Haiti Earthquake, Deforestation Heighten Landslide Risk
The combination of widespread deforestation and the recent earthquake in Haiti could lead to more landslides in the already hard-hit country, scientists say.
(Read "Haiti Earthquake 'Strange,' Strongest in 200 Years.")
Many of Haiti's people, the poorest in the Americas, routinely cut down trees for fuel—either to burn "raw" or turn into charcoal.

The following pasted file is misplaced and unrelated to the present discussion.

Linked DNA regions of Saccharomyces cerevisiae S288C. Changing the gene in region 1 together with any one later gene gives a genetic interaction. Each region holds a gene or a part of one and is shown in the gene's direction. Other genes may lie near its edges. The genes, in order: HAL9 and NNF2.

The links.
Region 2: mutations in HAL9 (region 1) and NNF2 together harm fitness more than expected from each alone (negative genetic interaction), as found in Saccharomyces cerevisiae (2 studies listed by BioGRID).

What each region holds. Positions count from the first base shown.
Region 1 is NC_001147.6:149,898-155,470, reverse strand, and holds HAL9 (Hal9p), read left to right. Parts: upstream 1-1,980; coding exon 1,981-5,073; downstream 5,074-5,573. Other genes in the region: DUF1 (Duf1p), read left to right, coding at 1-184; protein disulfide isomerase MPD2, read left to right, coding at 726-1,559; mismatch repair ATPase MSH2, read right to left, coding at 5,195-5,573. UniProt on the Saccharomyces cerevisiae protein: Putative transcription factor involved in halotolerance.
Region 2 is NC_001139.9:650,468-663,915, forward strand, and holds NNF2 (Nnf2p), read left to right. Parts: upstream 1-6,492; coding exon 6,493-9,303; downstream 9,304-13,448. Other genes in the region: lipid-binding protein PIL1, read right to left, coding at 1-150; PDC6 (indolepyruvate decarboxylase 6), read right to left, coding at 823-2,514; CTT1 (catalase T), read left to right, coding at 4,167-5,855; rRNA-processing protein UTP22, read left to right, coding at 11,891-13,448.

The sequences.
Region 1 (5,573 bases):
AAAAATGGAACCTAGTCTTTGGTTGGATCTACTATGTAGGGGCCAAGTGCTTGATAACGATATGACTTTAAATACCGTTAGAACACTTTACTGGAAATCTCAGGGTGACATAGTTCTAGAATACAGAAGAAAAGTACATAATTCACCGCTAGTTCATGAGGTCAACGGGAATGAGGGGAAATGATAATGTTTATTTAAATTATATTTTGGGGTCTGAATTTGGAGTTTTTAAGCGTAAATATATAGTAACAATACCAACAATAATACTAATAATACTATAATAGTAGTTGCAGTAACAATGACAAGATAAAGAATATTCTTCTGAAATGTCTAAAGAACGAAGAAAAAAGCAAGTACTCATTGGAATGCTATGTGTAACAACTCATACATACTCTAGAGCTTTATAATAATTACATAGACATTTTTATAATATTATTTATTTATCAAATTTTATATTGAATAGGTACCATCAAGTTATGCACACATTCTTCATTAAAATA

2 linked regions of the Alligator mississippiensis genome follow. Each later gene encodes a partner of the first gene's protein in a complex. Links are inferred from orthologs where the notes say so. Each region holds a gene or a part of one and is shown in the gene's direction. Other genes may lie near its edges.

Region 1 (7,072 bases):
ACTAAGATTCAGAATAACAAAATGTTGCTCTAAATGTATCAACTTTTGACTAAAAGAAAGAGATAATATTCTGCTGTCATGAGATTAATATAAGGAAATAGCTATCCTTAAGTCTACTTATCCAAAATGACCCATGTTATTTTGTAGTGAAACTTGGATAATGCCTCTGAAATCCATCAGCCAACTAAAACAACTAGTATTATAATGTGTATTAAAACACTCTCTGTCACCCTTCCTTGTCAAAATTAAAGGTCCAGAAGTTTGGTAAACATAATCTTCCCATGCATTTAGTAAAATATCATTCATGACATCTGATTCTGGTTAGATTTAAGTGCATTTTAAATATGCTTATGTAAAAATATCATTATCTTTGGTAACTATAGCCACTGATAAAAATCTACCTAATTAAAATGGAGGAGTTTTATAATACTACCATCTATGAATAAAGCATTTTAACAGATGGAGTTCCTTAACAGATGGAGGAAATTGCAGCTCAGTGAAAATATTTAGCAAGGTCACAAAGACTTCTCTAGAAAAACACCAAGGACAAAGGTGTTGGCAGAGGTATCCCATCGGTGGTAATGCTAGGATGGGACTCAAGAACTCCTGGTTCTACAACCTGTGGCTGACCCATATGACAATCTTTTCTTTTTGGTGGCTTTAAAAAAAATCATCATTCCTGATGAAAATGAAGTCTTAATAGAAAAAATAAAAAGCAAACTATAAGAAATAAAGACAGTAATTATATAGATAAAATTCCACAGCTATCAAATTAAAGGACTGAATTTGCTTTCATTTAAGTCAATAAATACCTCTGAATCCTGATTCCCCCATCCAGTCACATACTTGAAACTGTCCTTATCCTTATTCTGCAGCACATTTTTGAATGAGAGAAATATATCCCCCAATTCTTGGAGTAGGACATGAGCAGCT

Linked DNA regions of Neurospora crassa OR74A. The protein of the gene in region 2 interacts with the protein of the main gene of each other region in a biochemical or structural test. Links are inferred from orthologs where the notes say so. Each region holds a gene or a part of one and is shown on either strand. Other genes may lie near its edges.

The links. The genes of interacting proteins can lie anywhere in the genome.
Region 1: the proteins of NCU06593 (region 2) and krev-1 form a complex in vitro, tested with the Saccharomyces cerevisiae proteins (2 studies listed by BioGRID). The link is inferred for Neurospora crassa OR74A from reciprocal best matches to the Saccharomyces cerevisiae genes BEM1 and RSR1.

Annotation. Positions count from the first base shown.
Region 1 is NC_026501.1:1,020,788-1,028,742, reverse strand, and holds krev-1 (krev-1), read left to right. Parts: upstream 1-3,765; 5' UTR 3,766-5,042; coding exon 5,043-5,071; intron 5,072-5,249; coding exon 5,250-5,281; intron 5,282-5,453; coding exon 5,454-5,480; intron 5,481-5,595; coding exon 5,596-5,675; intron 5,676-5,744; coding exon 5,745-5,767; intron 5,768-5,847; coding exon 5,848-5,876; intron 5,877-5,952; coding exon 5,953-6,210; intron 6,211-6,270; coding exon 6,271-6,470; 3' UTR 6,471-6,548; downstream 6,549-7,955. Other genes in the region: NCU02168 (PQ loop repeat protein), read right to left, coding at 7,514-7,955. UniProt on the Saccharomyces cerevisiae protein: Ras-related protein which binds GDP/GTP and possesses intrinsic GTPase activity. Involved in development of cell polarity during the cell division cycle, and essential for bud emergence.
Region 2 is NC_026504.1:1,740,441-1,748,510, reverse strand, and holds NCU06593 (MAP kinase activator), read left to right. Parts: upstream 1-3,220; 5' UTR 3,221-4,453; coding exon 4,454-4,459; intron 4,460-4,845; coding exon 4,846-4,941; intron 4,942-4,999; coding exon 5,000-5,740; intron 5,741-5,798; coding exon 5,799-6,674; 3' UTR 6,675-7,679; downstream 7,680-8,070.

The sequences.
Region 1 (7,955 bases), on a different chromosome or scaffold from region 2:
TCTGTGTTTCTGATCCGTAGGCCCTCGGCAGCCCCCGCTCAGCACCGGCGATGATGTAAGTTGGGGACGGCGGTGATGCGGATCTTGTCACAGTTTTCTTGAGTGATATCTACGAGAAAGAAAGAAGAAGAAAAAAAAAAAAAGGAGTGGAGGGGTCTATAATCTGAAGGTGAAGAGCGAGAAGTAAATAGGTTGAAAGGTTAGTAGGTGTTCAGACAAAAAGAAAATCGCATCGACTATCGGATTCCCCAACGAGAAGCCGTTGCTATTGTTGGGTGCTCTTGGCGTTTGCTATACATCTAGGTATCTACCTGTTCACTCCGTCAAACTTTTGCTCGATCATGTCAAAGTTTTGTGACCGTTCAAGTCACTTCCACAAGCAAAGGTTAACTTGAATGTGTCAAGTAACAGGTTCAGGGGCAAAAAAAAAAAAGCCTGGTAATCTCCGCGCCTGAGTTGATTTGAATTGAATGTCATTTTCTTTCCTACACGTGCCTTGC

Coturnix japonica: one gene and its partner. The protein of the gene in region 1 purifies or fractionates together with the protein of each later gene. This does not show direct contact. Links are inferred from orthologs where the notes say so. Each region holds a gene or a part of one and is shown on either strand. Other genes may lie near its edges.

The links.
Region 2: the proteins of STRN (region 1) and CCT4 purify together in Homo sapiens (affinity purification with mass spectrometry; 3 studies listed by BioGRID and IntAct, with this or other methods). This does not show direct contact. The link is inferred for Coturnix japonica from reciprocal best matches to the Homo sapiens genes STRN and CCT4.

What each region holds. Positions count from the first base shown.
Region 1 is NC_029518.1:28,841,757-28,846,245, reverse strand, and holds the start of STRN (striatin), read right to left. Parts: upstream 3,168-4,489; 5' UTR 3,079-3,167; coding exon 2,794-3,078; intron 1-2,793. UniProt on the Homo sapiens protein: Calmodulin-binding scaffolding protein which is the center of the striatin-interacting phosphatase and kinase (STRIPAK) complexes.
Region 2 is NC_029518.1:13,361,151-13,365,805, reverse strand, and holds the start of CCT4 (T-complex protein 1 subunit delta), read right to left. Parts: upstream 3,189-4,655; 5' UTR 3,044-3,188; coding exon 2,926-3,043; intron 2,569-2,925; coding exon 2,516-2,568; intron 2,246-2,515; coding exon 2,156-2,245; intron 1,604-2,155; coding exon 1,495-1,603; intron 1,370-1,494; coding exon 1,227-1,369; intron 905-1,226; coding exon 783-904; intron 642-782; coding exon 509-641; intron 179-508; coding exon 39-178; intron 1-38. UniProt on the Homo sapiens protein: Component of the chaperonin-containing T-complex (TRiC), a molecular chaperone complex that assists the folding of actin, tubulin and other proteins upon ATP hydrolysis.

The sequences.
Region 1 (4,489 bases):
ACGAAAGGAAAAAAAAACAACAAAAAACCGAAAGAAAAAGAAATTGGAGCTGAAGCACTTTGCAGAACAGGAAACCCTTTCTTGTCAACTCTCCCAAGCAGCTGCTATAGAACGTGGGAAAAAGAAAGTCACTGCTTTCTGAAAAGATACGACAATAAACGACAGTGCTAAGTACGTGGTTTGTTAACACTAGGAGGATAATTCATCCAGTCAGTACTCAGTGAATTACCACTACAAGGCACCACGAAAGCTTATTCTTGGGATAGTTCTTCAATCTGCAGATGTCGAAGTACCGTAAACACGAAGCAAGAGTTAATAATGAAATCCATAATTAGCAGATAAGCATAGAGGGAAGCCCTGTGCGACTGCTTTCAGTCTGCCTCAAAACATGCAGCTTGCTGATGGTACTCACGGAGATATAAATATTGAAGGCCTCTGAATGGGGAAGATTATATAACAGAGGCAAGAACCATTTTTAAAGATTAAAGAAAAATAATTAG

As a result, the destruction of Haiti's natural forests is almost total, making the Caribbean country one of the most deforested in the world.
As Haiti's trees have disappeared, landslides have become a major concern, especially during the rainy season, and the destabilizing effects of an earthquake on soil only worsen the problem.
(See "Haiti Earthquake Pictures: Devastation on the Day After.")